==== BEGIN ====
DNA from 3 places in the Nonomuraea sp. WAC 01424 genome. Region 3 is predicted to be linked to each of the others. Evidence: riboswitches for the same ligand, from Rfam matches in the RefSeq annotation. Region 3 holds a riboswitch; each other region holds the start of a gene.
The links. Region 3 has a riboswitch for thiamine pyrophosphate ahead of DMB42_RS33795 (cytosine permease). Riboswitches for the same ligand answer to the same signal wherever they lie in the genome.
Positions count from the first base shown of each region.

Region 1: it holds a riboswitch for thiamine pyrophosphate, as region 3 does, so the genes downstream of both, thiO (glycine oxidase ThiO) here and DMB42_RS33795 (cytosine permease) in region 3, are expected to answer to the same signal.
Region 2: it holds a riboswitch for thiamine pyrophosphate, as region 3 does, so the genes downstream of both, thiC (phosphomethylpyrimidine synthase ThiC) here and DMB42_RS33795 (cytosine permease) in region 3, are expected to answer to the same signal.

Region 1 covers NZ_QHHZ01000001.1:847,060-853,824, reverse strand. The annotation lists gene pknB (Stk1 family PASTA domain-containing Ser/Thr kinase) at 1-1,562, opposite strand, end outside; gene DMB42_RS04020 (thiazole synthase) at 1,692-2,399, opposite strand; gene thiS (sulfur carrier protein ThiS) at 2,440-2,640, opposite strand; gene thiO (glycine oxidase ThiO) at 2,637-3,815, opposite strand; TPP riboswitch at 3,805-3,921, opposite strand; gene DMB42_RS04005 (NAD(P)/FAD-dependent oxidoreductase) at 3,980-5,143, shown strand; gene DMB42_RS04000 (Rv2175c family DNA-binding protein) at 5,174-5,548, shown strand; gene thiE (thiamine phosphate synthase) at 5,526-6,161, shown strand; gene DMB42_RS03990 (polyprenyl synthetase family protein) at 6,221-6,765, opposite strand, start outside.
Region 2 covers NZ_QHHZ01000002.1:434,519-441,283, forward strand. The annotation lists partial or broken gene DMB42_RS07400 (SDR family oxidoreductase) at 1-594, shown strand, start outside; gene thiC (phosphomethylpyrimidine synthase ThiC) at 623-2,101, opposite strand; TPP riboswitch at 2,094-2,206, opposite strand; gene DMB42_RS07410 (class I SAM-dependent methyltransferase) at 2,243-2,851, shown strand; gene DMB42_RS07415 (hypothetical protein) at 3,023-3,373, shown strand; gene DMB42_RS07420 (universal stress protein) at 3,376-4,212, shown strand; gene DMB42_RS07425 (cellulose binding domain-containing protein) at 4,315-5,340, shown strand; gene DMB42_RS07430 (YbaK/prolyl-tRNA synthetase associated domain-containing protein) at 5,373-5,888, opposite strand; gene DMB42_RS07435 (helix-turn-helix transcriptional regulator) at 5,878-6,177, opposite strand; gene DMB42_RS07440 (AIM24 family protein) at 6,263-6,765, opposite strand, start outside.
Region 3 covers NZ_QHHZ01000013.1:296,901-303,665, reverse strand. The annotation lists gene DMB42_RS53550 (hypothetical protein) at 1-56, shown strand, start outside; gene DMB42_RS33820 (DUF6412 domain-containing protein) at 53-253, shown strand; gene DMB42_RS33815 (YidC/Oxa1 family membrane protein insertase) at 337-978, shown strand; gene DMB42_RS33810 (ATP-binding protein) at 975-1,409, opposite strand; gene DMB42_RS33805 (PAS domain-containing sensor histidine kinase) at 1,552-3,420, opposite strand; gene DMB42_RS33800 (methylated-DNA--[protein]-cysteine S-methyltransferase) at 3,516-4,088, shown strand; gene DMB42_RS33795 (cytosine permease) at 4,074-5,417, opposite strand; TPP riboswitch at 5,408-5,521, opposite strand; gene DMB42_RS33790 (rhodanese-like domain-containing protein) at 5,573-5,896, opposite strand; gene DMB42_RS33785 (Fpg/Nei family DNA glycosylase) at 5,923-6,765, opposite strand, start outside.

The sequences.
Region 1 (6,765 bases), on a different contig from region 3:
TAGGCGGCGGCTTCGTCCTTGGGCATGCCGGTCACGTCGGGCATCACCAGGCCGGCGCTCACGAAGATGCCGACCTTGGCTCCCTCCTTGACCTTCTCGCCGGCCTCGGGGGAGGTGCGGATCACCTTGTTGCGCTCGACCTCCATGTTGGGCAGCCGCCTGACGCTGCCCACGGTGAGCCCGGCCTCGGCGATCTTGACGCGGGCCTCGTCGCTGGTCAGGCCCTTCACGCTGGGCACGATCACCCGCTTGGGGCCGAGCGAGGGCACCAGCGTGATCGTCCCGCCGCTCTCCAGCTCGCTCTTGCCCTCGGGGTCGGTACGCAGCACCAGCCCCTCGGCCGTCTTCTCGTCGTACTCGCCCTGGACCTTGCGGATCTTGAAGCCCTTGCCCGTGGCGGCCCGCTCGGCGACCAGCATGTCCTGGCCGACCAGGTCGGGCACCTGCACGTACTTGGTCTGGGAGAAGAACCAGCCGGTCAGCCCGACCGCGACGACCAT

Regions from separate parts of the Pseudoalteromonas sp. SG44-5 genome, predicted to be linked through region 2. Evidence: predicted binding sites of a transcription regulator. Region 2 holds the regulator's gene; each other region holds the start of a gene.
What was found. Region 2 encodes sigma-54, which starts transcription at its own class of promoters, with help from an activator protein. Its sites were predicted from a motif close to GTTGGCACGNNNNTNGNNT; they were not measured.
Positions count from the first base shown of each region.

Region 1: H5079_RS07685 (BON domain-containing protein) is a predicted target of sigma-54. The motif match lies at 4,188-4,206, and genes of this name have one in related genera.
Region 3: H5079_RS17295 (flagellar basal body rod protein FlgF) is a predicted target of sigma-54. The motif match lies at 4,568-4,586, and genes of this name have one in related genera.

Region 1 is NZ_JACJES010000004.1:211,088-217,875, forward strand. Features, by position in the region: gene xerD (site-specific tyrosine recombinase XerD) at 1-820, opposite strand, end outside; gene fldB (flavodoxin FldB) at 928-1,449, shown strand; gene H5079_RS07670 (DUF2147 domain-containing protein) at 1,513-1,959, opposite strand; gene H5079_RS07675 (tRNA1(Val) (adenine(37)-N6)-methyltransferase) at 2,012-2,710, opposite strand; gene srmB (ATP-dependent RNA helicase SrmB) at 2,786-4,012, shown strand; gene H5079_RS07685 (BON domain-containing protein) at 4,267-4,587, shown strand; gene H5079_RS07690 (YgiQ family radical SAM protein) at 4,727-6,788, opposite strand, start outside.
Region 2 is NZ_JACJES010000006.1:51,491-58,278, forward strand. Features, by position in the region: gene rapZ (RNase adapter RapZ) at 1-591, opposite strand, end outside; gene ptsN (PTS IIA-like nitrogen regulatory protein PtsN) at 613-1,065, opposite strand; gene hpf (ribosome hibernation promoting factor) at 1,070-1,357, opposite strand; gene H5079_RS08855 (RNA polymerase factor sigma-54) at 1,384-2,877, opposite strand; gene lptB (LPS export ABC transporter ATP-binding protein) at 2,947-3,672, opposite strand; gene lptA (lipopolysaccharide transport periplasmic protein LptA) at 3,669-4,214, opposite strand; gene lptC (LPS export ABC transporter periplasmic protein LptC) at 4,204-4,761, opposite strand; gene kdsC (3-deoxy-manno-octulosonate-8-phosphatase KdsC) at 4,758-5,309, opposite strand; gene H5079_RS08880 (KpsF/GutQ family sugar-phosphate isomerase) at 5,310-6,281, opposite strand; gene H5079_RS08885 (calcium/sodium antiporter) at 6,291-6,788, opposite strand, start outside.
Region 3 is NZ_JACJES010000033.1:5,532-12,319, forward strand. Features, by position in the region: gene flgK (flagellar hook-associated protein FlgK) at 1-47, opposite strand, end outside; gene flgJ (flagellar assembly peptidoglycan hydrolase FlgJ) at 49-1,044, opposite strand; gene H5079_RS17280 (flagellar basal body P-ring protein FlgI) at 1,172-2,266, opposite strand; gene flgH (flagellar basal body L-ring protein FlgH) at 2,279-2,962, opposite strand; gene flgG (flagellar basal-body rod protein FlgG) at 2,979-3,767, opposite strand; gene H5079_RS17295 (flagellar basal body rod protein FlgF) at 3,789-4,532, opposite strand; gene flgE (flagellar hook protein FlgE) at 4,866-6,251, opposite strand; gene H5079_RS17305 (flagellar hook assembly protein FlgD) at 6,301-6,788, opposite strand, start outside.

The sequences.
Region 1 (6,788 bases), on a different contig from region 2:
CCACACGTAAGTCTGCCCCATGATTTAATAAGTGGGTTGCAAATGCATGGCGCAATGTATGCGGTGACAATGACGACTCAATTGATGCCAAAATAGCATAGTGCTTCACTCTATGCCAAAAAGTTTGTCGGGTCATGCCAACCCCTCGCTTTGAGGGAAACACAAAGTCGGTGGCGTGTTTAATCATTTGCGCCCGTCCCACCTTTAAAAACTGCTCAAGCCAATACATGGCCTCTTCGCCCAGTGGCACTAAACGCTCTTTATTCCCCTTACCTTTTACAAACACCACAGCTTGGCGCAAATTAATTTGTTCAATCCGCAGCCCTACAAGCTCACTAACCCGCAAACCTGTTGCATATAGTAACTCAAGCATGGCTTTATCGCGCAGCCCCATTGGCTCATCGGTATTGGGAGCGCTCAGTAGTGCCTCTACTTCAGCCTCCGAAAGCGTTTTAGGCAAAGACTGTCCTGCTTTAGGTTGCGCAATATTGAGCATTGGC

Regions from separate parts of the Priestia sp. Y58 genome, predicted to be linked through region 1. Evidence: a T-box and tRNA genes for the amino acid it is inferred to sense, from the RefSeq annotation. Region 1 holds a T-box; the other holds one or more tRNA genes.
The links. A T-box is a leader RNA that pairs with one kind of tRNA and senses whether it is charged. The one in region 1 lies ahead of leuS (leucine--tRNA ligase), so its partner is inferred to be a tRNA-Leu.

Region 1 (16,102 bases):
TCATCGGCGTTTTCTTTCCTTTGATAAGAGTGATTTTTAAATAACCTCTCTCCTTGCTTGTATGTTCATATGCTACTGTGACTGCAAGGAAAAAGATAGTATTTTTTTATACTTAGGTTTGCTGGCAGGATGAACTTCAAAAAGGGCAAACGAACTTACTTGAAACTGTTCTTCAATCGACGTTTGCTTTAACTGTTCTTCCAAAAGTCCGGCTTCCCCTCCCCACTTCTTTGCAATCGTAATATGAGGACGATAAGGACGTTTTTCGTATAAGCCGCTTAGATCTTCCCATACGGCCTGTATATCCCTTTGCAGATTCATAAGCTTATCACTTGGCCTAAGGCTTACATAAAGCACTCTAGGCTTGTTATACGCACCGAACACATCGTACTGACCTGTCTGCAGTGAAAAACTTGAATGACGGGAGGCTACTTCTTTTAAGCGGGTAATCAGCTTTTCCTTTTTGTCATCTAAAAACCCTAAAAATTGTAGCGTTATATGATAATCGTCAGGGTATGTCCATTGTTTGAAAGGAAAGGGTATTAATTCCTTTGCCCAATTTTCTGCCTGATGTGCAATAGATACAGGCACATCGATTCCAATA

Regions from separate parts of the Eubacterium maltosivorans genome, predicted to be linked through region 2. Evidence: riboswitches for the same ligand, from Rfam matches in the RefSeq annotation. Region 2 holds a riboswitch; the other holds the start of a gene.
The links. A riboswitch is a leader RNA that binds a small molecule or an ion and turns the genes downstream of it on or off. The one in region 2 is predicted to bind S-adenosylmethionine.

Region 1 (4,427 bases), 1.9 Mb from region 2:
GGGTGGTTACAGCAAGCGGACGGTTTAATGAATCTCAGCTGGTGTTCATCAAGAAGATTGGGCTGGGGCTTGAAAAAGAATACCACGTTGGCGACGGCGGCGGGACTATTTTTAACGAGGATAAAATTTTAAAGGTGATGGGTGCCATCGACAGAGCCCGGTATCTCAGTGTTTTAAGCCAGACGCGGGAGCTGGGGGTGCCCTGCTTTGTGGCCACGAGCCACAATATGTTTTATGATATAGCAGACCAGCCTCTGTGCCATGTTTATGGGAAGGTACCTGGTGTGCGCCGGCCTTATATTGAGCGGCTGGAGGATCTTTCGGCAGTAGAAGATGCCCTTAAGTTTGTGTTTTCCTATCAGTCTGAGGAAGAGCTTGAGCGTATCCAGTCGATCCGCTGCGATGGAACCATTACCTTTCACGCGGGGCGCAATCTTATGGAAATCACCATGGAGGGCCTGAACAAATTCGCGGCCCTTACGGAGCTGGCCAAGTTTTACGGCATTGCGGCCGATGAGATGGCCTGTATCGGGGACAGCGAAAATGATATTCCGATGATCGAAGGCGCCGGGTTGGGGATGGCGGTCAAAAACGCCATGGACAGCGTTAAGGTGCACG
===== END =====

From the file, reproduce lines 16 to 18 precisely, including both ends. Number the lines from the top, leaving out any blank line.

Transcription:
Region 3: H5079_RS17295 (flagellar basal body rod protein FlgF) is a predicted target of sigma-54. The motif match lies at 4,568-4,586, and genes of this name have one in related genera.

Region 1 is NZ_JACJES010000004.1:211,088-217,875, forward strand. Features, by position in the region: gene xerD (site-specific tyrosine recombinase XerD) at 1-820, opposite strand, end outside; gene fldB (flavodoxin FldB) at 928-1,449, shown strand; gene H5079_RS07670 (DUF2147 domain-containing protein) at 1,513-1,959, opposite strand; gene H5079_RS07675 (tRNA1(Val) (adenine(37)-N6)-methyltransferase) at 2,012-2,710, opposite strand; gene srmB (ATP-dependent RNA helicase SrmB) at 2,786-4,012, shown strand; gene H5079_RS07685 (BON domain-containing protein) at 4,267-4,587, shown strand; gene H5079_RS07690 (YgiQ family radical SAM protein) at 4,727-6,788, opposite strand, start outside.
Region 2 is NZ_JACJES010000006.1:51,491-58,278, forward strand. Features, by position in the region: gene rapZ (RNase adapter RapZ) at 1-591, opposite strand, end outside; gene ptsN (PTS IIA-like nitrogen regulatory protein PtsN) at 613-1,065, opposite strand; gene hpf (ribosome hibernation promoting factor) at 1,070-1,357, opposite strand; gene H5079_RS08855 (RNA polymerase factor sigma-54) at 1,384-2,877, opposite strand; gene lptB (LPS export ABC transporter ATP-binding protein) at 2,947-3,672, opposite strand; gene lptA (lipopolysaccharide transport periplasmic protein LptA) at 3,669-4,214, opposite strand; gene lptC (LPS export ABC transporter periplasmic protein LptC) at 4,204-4,761, opposite strand; gene kdsC (3-deoxy-manno-octulosonate-8-phosphatase KdsC) at 4,758-5,309, opposite strand; gene H5079_RS08880 (KpsF/GutQ family sugar-phosphate isomerase) at 5,310-6,281, opposite strand; gene H5079_RS08885 (calcium/sodium antiporter) at 6,291-6,788, opposite strand, start outside.